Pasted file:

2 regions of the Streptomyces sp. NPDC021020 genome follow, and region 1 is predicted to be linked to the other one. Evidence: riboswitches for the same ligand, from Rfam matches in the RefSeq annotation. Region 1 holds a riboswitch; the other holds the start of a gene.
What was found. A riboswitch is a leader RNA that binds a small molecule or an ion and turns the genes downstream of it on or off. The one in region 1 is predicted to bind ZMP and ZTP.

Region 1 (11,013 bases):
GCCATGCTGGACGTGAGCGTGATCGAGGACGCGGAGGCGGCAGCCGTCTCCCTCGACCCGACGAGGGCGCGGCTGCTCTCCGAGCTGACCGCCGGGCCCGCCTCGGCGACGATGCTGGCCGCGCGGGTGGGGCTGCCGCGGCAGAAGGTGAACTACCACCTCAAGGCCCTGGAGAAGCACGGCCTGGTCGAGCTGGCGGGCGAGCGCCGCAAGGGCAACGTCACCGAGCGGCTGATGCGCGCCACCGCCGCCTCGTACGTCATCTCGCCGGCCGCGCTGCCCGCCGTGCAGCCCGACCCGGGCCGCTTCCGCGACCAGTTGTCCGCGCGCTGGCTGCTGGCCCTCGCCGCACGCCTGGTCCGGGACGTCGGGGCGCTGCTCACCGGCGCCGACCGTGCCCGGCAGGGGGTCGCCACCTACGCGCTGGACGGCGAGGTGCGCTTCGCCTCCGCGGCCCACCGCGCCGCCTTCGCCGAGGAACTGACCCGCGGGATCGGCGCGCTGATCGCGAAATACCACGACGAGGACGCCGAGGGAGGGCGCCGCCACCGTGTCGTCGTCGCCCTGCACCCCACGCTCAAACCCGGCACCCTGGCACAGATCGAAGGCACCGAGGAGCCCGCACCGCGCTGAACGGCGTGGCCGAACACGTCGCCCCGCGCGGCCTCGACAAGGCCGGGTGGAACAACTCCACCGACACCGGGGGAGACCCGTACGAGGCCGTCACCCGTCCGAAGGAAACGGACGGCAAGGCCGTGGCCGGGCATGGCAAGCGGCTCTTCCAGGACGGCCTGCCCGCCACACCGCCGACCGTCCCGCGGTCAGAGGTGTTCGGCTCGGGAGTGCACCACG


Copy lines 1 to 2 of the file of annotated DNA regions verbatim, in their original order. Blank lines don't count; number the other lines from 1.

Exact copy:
2 regions of the Streptomyces sp. NPDC021020 genome follow, and region 1 is predicted to be linked to the other one. Evidence: riboswitches for the same ligand, from Rfam matches in the RefSeq annotation. Region 1 holds a riboswitch; the other holds the start of a gene.
What was found. A riboswitch is a leader RNA that binds a small molecule or an ion and turns the genes downstream of it on or off. The one in region 1 is predicted to bind ZMP and ZTP.